Moreover, the representations and certifications for commercial item acquisitions are set forth in FAR § 12.301, and no Section 508 certification is listed there.
C. Offeror Options When Confronted with a Certification Request
Notwithstanding the absence of legal authority, agencies have continued to impose such certifications. Offerors have a number of options when confronted with a solicitation seeking a certification of Section 508 compliance. These options include:
(i) Engage procuring agency's Section 508 coordinator. Most, if not all, Federal agencies have appointed Section 508 "coordinators" who are generally more knowledgeable about Section 508 and the implementing FAR regulations than agency contracting or program offices. Some offerors have successfully enlisted the Section 508 coordinator to explain to those offices that no such certification should be demanded.
(ii) Argue that an exception applies. There are several exceptions to the application of Section 508 standards to a particular acquisition. Such exceptions exist, inter alia, for "national security systems," "undue burden," "back room" EIT and micro purchases. See FAR § 39.204. Although the decision as to whether an exception applies is to be made by the procuring agency, potential offerors are certainly free to submit argument that an exception should apply to a particular procurement, thus negating the certification issue.
(iii) Argue that no Section 508 compliant product is commercially available. Under the FAR, procuring agencies should conduct market research to determine whether there are commercially available items that meet the applicable Section 508 standards. See FAR §§ 10.001(a)(3)(vii), 39.203(c). Again, offerors can take the initiative to provide market information to the effect that no such products are on the market. Such a showing would also remove the certification question.
(iv) Object to the certification requirement as a legal matter. In light of the absence of any legal requirement or authority for a certification, some companies, when faced with a certification demand, have taken exception based on the points outlined above. Such an objection may be in the nature of a brief legal statement and a reference to the company's website for Section 508 product compliance information.
(v) File an agency-level protest challenging the certification requirement. If the foregoing remedies, including the legal argument, do not result in acceptable relief, an offeror has the option of challenging the certification requirement more formally by instituting a protest to the appropriate agency official.
D. Congressman Davis's Request to GSA to Reiterate Absence of Any Certification Requirement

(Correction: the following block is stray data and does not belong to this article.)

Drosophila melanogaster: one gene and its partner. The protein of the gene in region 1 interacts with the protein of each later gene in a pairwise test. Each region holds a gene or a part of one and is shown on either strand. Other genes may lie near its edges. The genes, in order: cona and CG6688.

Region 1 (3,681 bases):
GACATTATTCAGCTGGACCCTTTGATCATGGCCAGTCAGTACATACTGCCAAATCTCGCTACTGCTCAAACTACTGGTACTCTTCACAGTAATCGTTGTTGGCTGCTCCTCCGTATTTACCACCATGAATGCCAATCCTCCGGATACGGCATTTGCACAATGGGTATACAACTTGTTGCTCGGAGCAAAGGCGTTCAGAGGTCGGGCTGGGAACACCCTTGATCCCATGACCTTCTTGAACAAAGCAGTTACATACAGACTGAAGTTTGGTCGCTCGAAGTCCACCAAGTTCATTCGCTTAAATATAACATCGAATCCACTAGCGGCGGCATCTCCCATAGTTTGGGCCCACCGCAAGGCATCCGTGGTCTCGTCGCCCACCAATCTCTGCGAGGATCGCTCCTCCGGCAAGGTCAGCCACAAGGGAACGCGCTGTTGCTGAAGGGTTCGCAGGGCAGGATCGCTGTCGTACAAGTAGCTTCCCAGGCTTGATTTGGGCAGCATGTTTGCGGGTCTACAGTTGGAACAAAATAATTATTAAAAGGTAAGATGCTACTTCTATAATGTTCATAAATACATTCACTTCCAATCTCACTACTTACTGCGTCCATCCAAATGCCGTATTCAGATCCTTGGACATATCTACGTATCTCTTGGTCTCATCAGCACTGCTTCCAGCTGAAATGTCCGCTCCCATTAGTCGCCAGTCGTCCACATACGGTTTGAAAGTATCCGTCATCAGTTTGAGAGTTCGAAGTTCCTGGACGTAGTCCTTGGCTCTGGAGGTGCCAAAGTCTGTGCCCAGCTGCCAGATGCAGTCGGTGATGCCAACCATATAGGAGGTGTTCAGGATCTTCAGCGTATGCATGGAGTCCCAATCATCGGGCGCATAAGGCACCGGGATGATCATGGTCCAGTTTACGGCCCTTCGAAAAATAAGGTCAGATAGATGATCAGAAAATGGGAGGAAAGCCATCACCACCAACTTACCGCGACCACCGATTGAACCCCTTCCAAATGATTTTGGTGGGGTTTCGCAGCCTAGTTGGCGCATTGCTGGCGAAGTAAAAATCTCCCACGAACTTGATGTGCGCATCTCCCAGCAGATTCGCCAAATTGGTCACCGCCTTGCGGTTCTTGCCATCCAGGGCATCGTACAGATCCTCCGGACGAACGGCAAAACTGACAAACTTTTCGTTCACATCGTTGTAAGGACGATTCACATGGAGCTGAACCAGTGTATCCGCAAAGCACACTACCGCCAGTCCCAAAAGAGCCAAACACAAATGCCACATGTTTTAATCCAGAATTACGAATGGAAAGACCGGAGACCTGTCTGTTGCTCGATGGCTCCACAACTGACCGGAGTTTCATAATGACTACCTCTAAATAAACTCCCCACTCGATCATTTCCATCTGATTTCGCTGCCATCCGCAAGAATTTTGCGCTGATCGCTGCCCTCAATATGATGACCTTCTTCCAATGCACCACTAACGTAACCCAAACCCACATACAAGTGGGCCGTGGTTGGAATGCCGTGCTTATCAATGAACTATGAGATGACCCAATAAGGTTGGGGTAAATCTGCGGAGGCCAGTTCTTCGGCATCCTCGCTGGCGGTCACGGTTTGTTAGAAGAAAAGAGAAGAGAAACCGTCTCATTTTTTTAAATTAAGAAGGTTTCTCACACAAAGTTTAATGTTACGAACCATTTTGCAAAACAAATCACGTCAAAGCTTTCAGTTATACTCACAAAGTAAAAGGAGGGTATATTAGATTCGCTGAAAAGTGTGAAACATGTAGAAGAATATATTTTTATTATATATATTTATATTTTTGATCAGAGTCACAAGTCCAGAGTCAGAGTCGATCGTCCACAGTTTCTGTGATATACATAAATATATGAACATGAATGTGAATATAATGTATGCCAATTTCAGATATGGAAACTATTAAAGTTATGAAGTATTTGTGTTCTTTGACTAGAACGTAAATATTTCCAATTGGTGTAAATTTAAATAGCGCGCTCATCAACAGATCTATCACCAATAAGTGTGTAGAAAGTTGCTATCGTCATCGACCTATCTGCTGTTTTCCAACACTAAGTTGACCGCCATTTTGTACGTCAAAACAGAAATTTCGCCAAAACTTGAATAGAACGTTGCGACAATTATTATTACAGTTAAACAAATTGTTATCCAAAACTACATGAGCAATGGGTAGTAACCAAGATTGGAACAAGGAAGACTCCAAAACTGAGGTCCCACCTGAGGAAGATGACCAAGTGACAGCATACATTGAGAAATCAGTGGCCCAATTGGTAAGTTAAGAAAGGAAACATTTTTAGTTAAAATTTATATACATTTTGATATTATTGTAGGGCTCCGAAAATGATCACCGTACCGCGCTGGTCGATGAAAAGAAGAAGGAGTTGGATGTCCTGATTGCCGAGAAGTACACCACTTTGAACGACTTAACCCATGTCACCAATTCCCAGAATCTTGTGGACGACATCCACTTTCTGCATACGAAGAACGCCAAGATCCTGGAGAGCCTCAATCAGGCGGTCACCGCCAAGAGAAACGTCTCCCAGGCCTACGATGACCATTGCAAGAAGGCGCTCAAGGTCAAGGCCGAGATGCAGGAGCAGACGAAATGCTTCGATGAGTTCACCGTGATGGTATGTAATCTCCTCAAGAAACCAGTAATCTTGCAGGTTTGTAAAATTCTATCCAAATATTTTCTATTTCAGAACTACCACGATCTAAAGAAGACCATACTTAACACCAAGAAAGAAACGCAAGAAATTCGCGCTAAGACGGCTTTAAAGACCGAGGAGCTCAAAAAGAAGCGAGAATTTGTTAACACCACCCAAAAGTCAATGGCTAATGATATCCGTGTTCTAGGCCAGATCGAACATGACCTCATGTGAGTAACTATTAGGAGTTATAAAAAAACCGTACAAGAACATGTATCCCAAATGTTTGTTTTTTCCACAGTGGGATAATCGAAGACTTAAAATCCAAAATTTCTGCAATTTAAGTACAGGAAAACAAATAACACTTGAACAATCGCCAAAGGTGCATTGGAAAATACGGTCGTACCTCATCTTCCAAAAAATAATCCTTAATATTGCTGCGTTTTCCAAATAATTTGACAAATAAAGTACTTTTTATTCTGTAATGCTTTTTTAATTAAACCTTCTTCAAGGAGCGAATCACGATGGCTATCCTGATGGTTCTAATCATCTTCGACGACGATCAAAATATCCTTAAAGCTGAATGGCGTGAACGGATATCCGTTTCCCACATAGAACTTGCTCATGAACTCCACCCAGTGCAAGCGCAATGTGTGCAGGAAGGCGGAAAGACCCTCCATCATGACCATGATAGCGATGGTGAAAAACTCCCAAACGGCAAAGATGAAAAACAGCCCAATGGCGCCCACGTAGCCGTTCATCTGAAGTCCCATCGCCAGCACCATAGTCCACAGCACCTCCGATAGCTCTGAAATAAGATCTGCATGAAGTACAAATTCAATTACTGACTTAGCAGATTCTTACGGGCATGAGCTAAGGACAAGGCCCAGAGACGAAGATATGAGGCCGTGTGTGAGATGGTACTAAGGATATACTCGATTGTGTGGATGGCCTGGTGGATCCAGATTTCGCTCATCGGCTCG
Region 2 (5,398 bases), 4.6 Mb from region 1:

Congressman Davis has now adopted the certification issue. In a February 20, 2002, letter to Stephen Perry, the GSA Administrator, the Congressman mentioned as a "key concern" regarding Section 508 "the continuing problem of Federal agencies requiring vendors to in effect certify that products being offered in response to a solicitation are '508 compliant.'" In particular, Congressman Davis complained that he had heard "various reports of commercial contractors being asked to accept a variety of government-unique contract clauses assuring compliance with Section 508, or for statements of warranty indemnifying agencies from employee or public complaints regarding accessibility." The Congressman also stated that "other agencies have been contemplating requiring contractors to submit to mandatory third-party testing as a condition for bidding on government contracts."
Congressman Davis's view is that "all of the above violate the letter and the spirit of the accessibility standards and FAR rule." (Emphasis added.) To remedy this situation, the Congressman requested that GSA "publish and disseminate guidance reiterating the prohibition against requiring Section 508 certifications, warranties and mandatory third party testing." Such an action would be consistent with less formal advice that GSA's Office of Acquisition Policy has previously given - that Federal agencies are not authorized to require contractors to certify or warrant whether their products "comply" with the Section 508 Accessibility Standards.
Congressman Davis's letter provides contractors with a further basis for objecting to any future procuring agency attempts to require certifications, warranties or guarantees of Section 508 compliance and, depending on GSA's response, could result in formal direction prohibiting such requirements.
Read related articles on our site: